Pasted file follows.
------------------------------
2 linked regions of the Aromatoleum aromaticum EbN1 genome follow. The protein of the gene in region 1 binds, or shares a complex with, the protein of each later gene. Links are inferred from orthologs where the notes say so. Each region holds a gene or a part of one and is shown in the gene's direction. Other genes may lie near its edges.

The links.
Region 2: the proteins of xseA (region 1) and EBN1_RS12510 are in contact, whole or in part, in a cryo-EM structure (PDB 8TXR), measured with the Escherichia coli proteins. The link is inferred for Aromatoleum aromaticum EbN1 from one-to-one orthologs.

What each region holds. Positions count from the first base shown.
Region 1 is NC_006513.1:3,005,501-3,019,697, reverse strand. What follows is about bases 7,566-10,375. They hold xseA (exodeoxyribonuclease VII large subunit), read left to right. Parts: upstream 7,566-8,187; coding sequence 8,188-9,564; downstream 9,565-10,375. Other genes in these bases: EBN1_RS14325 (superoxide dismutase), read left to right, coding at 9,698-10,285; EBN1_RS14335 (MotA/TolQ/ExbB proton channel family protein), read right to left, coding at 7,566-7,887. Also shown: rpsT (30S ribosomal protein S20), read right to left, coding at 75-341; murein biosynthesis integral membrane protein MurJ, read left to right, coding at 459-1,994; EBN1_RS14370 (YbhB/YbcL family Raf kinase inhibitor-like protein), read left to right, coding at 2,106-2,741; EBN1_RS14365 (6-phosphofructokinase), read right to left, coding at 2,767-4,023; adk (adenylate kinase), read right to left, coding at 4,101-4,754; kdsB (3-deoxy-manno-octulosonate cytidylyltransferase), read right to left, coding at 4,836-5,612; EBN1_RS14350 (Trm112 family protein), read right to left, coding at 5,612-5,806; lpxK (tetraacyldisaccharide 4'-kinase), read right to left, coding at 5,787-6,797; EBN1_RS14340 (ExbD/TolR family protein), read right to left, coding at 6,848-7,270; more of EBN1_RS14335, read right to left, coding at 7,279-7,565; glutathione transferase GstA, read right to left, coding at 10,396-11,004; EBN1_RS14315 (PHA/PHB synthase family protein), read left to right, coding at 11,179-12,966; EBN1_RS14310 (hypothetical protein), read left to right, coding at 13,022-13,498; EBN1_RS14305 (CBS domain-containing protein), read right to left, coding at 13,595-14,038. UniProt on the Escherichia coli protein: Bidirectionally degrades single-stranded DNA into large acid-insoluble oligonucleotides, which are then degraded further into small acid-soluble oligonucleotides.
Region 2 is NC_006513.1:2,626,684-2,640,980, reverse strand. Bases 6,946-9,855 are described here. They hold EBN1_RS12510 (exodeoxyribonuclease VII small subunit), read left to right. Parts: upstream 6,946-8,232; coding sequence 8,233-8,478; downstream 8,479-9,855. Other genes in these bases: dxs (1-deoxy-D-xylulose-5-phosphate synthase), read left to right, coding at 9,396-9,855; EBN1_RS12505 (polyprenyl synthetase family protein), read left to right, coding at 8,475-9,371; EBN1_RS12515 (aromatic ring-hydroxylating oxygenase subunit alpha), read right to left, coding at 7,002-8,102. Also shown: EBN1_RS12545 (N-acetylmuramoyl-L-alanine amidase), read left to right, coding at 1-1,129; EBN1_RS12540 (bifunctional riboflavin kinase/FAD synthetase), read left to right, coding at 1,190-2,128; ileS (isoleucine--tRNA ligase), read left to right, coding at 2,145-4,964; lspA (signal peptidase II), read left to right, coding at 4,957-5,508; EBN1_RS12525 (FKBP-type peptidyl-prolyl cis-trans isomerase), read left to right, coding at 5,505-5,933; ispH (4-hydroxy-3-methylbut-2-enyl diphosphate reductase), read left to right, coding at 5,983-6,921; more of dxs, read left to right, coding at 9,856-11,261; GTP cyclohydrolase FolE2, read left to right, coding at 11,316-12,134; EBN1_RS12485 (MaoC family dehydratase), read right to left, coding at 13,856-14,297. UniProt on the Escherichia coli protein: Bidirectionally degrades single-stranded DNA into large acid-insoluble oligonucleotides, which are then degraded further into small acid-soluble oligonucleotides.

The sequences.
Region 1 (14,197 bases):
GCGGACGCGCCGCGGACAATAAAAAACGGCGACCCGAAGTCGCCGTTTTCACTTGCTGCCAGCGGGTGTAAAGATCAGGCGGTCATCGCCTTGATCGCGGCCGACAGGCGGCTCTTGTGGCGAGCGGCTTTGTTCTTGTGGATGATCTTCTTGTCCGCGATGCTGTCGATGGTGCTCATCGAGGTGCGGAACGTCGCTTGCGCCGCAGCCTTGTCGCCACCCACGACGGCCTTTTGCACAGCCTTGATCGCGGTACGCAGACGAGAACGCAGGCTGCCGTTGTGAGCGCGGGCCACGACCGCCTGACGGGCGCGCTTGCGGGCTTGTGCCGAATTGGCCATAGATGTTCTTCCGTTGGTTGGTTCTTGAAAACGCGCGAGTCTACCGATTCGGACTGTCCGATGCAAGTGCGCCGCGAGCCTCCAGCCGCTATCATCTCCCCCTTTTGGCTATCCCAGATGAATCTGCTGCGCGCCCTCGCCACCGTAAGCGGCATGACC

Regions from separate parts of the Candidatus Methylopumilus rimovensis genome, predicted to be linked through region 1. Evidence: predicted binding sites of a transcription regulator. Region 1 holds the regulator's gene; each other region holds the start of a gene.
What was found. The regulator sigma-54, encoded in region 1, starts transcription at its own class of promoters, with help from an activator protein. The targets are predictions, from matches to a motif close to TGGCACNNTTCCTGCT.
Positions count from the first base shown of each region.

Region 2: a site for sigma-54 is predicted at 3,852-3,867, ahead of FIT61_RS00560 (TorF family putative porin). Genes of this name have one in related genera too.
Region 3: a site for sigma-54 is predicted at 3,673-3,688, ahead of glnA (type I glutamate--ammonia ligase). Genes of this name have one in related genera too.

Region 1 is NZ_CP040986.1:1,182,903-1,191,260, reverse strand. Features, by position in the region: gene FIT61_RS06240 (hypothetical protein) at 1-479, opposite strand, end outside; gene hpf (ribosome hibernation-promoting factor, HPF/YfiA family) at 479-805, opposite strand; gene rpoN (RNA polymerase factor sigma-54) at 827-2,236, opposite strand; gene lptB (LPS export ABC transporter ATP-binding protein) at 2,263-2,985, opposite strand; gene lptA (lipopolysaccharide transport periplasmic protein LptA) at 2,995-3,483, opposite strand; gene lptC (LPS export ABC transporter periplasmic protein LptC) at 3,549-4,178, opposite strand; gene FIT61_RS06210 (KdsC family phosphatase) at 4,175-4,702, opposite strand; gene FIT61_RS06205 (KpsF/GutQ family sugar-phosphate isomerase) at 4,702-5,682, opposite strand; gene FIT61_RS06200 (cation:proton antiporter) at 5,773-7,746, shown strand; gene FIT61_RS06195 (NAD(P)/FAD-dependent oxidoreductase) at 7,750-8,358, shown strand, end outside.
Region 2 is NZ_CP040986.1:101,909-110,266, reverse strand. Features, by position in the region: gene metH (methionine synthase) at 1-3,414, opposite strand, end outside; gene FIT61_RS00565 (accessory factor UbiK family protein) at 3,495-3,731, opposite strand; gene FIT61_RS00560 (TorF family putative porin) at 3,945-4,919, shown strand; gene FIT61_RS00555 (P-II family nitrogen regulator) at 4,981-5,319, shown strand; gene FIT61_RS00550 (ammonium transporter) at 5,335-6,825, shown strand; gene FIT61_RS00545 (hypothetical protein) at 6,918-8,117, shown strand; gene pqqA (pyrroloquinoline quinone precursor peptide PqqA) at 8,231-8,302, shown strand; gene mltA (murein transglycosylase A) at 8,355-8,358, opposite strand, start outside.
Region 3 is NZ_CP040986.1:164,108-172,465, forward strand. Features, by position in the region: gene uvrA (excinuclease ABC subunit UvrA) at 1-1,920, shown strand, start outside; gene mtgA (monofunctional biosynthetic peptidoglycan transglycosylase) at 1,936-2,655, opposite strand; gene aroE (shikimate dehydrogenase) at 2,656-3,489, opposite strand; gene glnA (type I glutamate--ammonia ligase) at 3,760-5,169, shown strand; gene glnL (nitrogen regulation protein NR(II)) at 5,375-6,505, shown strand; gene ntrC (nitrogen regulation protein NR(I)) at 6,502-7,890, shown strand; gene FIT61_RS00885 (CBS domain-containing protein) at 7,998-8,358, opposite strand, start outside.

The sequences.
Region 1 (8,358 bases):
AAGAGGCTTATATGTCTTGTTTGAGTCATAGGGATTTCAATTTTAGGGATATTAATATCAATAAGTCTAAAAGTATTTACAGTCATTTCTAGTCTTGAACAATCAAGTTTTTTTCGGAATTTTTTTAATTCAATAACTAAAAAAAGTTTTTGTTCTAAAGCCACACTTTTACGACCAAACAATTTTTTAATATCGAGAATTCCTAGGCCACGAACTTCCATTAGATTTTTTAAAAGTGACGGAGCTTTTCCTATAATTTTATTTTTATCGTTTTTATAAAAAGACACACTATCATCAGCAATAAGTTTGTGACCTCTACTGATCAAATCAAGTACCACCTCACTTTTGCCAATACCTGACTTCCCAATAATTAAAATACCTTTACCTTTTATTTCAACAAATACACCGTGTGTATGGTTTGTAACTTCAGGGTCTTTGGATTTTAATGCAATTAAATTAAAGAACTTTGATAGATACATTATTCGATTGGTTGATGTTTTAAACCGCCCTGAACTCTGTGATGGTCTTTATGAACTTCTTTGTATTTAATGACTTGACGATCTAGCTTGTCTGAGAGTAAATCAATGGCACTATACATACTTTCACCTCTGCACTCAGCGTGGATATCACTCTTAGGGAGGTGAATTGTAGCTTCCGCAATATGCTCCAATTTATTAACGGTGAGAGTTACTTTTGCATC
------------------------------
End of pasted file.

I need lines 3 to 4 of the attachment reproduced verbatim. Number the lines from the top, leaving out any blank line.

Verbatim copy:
Region 2: the proteins of xseA (region 1) and EBN1_RS12510 are in contact, whole or in part, in a cryo-EM structure (PDB 8TXR), measured with the Escherichia coli proteins. The link is inferred for Aromatoleum aromaticum EbN1 from one-to-one orthologs.

What each region holds. Positions count from the first base shown.